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Opinion: Dr Cullen urges us to become a nation of shareholders

By Simon Louisson of NZPA

Friday 25th February 2005

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It is a measure of how far the political spectrum has shifted that a Labour government can suggest we become a nation of shareholders without causing us to do a double take.

Finance Minister Michael Cullen's comment this week echoed the 1980s dream of the Left's bete noire, Maggie Thatcher, to turn Britain into a nation of "worker owners".

His comments were prompted by his alarm at New Zealand's overall lack of savings and the concentration of those meagre holdings in housing.

He is setting the scene for some changes he will undoubtedly trumpet in this year's budget due on May 19. These include some encouragement for work-based superannuation schemes, accelerated depreciation on IT equipment, changes to the tax treatment of managed funds and incentives for first home buyers.

Cullen told National Radio his comments had been misconstrued.

His main point was he wants the country to lift its overall saving rate as well as to diversify away from just saving in housing.

"We are not saving enough overall. We save much less than many other countries around the world including many under-developed."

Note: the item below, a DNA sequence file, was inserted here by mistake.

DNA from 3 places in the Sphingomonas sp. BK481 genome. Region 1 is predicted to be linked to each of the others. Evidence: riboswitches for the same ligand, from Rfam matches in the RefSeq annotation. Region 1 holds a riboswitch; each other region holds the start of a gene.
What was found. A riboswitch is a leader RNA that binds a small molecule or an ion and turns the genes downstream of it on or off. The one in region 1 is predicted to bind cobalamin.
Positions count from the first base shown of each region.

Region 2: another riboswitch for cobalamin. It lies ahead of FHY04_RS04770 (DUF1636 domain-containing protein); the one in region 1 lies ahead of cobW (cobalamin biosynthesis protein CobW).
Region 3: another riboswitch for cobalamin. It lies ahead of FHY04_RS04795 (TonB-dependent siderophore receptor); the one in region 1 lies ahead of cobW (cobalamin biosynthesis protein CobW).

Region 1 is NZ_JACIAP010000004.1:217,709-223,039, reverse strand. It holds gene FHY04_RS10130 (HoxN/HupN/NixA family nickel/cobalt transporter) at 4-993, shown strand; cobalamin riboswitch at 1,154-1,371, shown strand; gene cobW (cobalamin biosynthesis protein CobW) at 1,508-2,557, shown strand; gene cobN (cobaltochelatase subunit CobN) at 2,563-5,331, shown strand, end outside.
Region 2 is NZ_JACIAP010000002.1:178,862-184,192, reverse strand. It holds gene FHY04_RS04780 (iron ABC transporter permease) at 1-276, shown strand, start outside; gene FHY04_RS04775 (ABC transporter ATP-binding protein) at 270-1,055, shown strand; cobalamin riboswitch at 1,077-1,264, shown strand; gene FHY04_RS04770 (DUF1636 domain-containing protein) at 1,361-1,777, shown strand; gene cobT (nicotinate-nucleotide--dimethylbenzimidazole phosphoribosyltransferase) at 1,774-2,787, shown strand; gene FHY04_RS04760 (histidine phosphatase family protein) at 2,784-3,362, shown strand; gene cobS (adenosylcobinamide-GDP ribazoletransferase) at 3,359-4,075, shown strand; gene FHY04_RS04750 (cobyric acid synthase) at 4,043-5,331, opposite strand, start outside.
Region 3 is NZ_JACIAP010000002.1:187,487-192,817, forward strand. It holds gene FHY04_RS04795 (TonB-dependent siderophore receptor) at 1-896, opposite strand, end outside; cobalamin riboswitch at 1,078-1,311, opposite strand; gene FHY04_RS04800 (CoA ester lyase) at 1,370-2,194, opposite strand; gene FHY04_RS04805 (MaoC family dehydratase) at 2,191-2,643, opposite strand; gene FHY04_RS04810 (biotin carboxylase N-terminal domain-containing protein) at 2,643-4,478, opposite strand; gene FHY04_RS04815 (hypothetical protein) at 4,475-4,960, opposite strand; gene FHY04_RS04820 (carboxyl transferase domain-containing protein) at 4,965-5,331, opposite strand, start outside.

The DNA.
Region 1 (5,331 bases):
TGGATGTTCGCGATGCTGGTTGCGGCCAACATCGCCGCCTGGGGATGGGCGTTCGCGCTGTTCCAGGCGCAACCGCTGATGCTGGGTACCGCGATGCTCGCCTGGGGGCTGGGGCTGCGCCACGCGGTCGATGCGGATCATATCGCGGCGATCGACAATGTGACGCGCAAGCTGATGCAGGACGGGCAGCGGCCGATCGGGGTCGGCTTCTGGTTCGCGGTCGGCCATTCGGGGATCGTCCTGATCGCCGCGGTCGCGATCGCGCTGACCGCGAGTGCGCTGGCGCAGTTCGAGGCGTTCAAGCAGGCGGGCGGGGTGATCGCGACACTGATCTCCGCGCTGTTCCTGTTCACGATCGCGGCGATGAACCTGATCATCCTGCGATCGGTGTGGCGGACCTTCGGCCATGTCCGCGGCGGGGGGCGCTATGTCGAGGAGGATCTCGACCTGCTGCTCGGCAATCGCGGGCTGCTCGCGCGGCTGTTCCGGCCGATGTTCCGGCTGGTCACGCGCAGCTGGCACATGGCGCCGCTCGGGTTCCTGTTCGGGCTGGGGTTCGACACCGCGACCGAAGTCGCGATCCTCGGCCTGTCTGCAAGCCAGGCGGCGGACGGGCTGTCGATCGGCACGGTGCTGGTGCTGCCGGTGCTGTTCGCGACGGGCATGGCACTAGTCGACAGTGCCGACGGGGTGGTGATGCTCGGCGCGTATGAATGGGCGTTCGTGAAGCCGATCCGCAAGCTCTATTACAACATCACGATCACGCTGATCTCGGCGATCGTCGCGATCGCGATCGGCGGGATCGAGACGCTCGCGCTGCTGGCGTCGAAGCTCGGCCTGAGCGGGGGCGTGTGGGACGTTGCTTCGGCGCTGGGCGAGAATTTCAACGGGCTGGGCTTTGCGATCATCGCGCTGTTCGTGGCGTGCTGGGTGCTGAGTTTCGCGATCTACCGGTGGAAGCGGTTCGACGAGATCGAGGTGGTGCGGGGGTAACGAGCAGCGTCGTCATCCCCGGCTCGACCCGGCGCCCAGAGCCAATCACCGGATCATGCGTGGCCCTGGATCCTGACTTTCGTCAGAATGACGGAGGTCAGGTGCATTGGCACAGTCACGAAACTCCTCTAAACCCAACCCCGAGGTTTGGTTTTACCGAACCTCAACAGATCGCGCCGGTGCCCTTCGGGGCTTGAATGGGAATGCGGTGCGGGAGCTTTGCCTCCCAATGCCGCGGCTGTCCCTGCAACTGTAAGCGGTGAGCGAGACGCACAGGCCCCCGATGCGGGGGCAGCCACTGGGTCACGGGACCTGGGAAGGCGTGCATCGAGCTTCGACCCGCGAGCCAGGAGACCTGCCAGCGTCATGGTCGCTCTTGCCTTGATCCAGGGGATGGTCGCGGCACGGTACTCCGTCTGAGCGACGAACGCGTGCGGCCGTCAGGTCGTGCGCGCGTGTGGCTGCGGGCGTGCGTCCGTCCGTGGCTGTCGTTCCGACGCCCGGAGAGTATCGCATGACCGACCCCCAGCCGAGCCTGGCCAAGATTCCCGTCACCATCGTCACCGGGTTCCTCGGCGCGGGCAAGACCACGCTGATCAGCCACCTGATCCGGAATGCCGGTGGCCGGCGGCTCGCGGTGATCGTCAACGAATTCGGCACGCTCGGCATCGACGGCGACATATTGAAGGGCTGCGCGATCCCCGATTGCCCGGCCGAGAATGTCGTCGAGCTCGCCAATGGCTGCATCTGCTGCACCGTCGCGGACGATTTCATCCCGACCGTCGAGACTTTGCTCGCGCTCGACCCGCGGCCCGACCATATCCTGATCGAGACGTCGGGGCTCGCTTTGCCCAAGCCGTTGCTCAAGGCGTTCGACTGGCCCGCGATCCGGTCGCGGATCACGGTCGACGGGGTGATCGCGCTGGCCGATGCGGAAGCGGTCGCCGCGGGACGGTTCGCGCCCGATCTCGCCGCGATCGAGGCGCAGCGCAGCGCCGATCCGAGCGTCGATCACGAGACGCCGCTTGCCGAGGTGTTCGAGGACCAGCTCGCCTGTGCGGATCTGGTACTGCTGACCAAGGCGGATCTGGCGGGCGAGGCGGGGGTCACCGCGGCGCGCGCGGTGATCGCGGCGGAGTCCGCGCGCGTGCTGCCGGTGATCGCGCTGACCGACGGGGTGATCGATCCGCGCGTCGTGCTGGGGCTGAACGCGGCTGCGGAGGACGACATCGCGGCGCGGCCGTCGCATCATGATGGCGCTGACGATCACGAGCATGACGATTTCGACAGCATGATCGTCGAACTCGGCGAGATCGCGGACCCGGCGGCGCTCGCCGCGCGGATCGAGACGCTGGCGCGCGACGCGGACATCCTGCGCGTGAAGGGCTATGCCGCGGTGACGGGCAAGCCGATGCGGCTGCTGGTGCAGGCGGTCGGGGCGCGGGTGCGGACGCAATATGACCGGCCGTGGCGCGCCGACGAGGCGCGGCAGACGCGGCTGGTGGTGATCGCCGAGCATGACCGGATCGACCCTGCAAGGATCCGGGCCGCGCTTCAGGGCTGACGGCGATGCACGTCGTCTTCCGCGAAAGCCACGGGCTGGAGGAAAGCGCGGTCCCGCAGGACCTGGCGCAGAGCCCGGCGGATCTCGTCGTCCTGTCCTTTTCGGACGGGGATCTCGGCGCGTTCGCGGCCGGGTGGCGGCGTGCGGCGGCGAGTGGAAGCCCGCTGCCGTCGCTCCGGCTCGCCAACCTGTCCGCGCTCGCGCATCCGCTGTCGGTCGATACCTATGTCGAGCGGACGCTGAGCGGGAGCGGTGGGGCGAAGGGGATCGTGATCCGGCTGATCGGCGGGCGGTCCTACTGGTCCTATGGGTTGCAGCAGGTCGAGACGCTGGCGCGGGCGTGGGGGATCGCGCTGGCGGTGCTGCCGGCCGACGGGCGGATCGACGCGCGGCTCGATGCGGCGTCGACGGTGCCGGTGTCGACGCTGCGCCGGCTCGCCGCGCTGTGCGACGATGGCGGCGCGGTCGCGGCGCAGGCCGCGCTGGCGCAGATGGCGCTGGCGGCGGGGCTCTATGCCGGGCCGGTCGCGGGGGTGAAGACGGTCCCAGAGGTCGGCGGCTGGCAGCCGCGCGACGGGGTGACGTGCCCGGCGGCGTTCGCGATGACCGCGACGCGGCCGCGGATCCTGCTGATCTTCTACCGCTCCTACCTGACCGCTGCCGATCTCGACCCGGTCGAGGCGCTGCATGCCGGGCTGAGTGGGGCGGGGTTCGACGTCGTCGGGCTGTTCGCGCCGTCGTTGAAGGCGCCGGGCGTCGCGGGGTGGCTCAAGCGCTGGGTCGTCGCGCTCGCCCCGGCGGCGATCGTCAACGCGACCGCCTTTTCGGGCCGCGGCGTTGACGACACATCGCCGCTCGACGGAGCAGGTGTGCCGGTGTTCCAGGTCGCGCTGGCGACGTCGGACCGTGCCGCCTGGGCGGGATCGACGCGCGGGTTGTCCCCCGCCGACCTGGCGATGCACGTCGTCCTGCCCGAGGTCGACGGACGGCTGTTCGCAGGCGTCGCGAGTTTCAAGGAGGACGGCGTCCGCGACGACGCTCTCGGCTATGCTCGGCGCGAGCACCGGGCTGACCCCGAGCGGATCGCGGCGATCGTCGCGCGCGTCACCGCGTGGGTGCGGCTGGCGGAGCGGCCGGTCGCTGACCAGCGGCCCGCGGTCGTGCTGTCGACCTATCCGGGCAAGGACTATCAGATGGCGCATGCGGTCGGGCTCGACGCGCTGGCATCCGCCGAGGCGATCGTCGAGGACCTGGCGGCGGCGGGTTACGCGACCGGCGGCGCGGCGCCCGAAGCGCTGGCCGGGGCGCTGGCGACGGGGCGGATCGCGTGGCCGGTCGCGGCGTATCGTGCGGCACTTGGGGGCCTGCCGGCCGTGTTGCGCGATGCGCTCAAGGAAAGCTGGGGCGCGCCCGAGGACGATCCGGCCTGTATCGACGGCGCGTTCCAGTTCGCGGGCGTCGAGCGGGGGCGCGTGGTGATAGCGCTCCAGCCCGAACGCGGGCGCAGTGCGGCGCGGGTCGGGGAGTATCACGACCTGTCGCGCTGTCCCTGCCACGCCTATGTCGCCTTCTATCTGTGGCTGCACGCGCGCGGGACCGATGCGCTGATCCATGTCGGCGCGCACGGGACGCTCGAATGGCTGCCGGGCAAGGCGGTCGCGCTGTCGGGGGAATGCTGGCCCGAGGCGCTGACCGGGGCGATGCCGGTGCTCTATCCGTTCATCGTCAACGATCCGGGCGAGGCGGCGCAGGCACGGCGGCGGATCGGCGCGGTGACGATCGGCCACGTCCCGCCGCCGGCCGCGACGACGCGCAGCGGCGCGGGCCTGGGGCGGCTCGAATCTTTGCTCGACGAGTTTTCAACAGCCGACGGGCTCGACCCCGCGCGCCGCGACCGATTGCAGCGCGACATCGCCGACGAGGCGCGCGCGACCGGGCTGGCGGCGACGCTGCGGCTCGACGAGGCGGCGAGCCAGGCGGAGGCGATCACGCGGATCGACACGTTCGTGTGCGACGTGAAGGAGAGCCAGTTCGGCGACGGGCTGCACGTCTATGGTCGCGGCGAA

He later released a statement "strongly rebutting" suggestions that he was promoting shares as a primary investment vehicle rather than residential property.

Cullen also rejected suggestions people can't afford to save.

"We save less now than when we did when we were poorer, and we save less than countries that are poorer than us."

His worry is that New Zealand is running massive current account deficits, resulting in foreigners buying more of the country because people are not saving enough to generate required investment.

He said he has nothing against investing for homes. Indeed, he acknowledged alternative investments would be hard pressed to beat paying off a mortgage.

In fact, he is concerned at the big drop in home ownership in the last 20 years - hence the Government's planned new policy to assist people into first homes.

"We don't over-invest in housing, we under-invest in everything else," he said.

But he noted the advantages of actual, long-term returns from housing had been "nothing like as big as many kiwis think".

"If you look at investment over the long-term - over the last 80 or 90 years - then investment in equities has generally speaking out-stripped investment in housing."

However, he was quick to say he was not advising people to go and directly trade in the sharemarket.

"I wouldn't do it."

He recommended managed funds, unit trusts, building societies, credit unions as more appropriate vehicles for most people.

National Party leader Don Brash agreed with Cullen the country should be saving more and broaden the diversity of assets.

But he said it was unclear precisely how Cullen planned to encourage savings and it was uncertain whether minor policy changes ever altered savings behaviour.

"People just do not change their savings pattern in general in response to relatively minor changes in tax incentives or whatever."

Brash pointed out that kiwis enjoyed their life style and were unlikely to want to change.

He also noted the Government was saving on behalf of New Zealanders with it very large budget surpluses which were being used to insulate a relatively generous pension scheme for the future.